From this perspective, we could be argued that music tends to be elitist. But what about the audience attending classical concert? Is there a relation between the elitism demonstrated by the profession and the category of people listening to classical music?

  •  An audience reflecting elitism

As we have seen above, classical music training is a practice mainly reserved for people who have the financial resources and the time to commit to the practice. However, listening to classical music does not seem to belong to a social category… in theory.

According to Leonard Tan, classical music as a product has never been so accessible: ‘classical CDs are often cheaper than the latest popular albums, YouTube videos render classical performances of orchestras available free of charge, and many music colleges around the world offer free concerts…’ (Tan, 2014, p.67). From this perspective, classical music is no longer elitist.

However, the audience of a classical music concert hardly represents the social diversity of today’s society. The absence of the young generation in classical concerts alarms the classical music industry. In Australia, the proportion of twenty five- to thirty-four-year-olds attending classical concerts ‘declined’ over the years 2005-2010 (Strahle, 2017). ‘It has become axiomatic for orchestras the world over: faced with aging audiences, they need to market themselves to young people to ensure their survival’ (Strahle, 2017).  In France, the industry doesn’t only face the ageing of the public, but also the characteristic unicity: the average wage of the people attending classical concert is “around 5600 E”, they usually work as ‘engineers, teachers, practitioners and lawyers’… (Hillériteau, 2015). And from what I have witnessed during the multiple concerts that I have attended in France and in the United-Kingdom, I dare say that the audience hardly reflects ethnic or age diversity.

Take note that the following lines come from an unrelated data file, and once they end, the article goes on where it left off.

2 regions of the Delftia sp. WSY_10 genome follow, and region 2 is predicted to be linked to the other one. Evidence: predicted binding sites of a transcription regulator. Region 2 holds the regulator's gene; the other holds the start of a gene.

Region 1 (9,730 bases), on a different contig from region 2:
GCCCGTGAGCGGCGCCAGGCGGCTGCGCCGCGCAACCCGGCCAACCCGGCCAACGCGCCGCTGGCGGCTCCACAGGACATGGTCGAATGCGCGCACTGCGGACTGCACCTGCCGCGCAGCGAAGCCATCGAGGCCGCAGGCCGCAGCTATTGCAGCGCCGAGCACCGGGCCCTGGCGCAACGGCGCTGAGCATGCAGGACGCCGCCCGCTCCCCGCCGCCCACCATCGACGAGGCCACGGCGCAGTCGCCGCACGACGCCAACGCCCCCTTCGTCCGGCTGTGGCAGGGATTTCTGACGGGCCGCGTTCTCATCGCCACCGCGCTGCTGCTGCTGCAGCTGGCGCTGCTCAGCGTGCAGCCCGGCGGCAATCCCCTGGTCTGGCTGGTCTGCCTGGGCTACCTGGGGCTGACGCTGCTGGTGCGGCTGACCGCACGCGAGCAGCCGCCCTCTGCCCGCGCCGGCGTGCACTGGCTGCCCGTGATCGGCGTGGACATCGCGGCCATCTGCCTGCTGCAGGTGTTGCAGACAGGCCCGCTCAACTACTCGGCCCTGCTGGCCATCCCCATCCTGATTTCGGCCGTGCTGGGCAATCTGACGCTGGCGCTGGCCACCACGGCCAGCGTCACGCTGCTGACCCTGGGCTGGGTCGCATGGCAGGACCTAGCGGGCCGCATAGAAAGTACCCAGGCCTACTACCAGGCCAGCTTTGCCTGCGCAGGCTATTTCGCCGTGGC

Once again, the working class and ethnic minorities seem absent from the music scene. Moreover, the audience for Classical music concerts faces a lack of diversity in terms of ageing and that can cause an important issue over the years... People from the middle class (who can afford a classical music training) appear to be the main audience for classical concerts. As we have seen, the elitism demonstrated by the classical music audience it is not just a question of money (a lot of classical concerts are affordable for anyone). If it’s not just a financial problem, is cultural perception a factor to take into account?